California law has had a persistent rule that, when it comes to real estate loans, a lender does not own a borrower any duties beyond those expressed in the loan agreement, except those imposed due to special circumstances. Courts rarely find those special circumstances, and hold lenders and buyers to routine, arms-length transactions. Last year I discussed a lender who told the borrower to skip a payment. In a recent decision in Northern California, where there were ongoing disputes between the borrower and lender, and the lender made numerous representations that they would likely agree to a loan modification, a duty may have been created that could make the lender liable for its negligence. The court referenced the recent changes in law at both the state and federal level to protect homeowners (even though these rules did not apply in this case) indicate a policy to protect real estate borrowers from their lender’s negligence. Lenders and borrowers concerned with the question of lender’s duties and negligence should consult with a Sacramento and Yolo real estate loan attorney.
In Scott Call Jolley v. Chase Home Finance, Inc., the loan was for over $2 million to renovate a property in Tiburon, and was essentially a construction loan. The loan was originally with Washington Mutual, which went into FDIC receivership and acquired by Chase. Jolley said that WaMu lost the loan documents, which held up construction financing for 8 months, and then they ad significant disputes with disbursements. WaMu agreed to a loan modification, and was later taken over by Chase. Jolley defaulted, claiming that it was due to WaMu’s breaches of contract and negligence.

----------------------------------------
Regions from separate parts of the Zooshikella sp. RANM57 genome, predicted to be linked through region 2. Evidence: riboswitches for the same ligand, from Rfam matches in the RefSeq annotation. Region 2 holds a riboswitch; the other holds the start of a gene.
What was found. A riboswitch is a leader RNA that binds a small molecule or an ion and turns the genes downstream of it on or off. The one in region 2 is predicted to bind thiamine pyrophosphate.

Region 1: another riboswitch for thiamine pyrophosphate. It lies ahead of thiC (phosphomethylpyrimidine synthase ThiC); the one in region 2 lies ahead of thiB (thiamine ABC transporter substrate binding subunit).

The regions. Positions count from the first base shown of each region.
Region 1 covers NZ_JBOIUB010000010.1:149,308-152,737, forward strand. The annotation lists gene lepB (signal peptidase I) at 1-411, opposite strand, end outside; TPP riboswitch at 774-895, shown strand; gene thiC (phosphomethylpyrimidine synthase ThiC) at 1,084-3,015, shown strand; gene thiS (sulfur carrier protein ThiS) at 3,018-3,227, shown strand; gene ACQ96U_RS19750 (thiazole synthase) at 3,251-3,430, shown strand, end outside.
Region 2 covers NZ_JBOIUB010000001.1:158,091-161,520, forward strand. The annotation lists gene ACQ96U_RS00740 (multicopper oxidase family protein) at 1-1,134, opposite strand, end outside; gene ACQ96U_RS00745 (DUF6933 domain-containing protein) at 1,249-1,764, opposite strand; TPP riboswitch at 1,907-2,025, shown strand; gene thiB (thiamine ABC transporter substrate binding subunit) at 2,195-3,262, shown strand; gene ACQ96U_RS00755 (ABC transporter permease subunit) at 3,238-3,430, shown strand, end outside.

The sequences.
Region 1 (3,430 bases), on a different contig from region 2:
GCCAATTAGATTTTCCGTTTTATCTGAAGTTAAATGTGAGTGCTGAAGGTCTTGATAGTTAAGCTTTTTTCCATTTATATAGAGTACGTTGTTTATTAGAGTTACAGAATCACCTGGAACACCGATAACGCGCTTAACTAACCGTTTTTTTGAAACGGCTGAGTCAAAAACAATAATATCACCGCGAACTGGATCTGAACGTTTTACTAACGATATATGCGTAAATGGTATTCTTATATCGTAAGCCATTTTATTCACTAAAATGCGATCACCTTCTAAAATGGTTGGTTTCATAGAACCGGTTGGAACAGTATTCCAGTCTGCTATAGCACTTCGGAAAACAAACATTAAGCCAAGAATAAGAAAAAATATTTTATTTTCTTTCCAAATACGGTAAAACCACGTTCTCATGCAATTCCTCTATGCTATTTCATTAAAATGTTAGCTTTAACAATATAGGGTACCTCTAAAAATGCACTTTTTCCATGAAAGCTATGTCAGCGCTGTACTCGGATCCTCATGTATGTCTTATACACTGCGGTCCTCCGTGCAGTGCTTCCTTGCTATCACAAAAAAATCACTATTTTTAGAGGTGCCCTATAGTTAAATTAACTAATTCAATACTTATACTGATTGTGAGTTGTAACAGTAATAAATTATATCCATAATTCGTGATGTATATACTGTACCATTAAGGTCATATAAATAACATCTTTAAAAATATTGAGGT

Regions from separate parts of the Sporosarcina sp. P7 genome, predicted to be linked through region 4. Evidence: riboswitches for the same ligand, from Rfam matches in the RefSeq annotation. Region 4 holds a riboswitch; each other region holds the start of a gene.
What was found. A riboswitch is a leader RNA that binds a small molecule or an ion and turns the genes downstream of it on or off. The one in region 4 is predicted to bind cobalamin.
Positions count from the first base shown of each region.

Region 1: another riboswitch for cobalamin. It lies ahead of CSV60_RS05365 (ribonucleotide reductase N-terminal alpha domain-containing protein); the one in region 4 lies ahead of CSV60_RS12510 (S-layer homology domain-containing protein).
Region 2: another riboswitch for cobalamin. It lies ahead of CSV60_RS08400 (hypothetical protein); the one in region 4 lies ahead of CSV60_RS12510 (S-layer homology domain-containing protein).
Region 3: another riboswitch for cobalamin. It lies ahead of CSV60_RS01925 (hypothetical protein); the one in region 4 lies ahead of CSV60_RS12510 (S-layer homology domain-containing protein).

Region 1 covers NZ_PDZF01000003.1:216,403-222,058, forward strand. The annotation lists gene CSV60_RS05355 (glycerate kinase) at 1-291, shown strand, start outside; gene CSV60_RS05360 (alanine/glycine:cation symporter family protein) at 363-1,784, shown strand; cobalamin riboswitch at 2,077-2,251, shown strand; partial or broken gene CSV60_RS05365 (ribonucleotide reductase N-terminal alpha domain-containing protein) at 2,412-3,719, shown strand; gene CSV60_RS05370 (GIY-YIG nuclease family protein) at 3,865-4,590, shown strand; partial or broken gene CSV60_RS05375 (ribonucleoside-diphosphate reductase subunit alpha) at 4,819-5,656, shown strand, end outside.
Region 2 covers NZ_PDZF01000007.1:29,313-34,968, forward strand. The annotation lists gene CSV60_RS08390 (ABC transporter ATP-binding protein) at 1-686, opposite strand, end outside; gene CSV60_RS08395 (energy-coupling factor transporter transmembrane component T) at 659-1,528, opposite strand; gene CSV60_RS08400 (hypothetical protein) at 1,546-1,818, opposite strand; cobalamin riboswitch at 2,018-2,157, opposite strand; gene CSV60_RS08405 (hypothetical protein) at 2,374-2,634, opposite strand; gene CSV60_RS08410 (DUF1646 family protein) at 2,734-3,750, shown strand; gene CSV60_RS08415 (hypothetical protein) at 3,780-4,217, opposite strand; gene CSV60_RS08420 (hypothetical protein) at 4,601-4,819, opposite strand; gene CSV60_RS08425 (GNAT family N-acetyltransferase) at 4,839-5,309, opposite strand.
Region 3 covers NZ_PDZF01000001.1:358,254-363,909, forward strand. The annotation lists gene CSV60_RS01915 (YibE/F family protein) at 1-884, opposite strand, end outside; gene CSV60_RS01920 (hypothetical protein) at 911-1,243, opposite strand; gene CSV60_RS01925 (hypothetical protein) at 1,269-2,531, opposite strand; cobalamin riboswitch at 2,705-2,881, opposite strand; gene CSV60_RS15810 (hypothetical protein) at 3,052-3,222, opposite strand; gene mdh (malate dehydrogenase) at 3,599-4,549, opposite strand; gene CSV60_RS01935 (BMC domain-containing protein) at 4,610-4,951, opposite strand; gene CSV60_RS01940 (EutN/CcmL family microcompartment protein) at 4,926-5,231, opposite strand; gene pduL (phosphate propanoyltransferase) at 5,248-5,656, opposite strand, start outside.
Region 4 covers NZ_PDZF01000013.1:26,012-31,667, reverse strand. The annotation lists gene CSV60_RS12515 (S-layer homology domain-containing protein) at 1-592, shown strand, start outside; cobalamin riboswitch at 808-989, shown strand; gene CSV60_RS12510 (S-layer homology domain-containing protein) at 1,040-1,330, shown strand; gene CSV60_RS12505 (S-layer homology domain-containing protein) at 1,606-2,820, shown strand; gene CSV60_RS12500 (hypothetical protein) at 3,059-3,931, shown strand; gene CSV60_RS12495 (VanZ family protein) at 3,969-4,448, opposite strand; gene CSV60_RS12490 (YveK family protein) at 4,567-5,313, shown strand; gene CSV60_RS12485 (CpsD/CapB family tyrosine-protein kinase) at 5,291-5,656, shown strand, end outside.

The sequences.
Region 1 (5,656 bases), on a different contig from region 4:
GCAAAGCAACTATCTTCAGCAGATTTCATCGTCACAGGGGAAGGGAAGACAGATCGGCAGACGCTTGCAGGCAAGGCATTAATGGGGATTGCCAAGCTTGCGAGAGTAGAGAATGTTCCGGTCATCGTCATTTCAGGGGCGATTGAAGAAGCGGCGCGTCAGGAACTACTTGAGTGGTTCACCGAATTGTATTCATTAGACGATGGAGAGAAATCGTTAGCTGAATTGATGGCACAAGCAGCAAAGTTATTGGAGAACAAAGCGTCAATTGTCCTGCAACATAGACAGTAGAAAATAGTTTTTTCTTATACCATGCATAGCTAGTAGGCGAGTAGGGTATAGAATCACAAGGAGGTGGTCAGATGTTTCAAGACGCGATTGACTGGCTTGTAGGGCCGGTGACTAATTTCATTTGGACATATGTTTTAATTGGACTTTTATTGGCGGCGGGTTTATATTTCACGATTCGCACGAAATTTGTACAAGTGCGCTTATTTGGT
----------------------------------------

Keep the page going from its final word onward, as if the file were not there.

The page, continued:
Jolley claimed that Chase’s agent, on many occasions, encouraged him to complete construction because there was a “high probability” that Chase would modify the loan to avoid foreclosure. As a result, the plaintiff spent another $100,000 to complete construction. Chase denied the modification.
In considering Jolley’s Fraud claims for misrepresentation, Chase claimed that the statements were just opinions. The court noted that opinions may be relied on when made by a party with superior knowledge, or when the opinion is expressed in a way that implies a factual basis which does not exist. Predictions are treated as opinion unless they imply knowledge of facts which makes the prediction probable. Regarding the Negligence claim, the court noted the rule that no duty is owed, but that this is only a general rule. Here, the plaintiff did not have any ability to protect himself in the loan modification process, as “Chase held all the cards.” Chase benefited from prolonging the loan renegotiation period & encouraging Jolley to complete construction allows a blameworthy interpretation. Additionally, Jolley was subject to “dual tracking,” which has since been made illegal in certain residential loans.
Though this was not a qualifying residential loan, the court looked at recent changes resulting from the financial crisis. The federal government has adopted incentives for lenders to work with borrows on loss mitigation solutions. California has passed laws requiring lenders to work with borrowers, as well as other specific rules to protect borrowers. These recent enactments indicate a policy for requiring lenders to deal reasonably with borrowers in default to try to modify the loan. This policy indicates that courts should not mechanically apply the general rule of no duty.
This decision does not create a new duty, but it may lower the threshold for borrowers trying to establish a duty. Its reference to policy arguments is directly applicable to a California homeowner’s claims against their lender, is a decision to be watched. In part 2 of this post, I will discuss Chase’s failed efforts to have the court take judicial notice of documents which it could not properly authenticate.
Photos : http://www.flickr.com/photos/steveleenow/2930366686/sizes/n/in/photostream/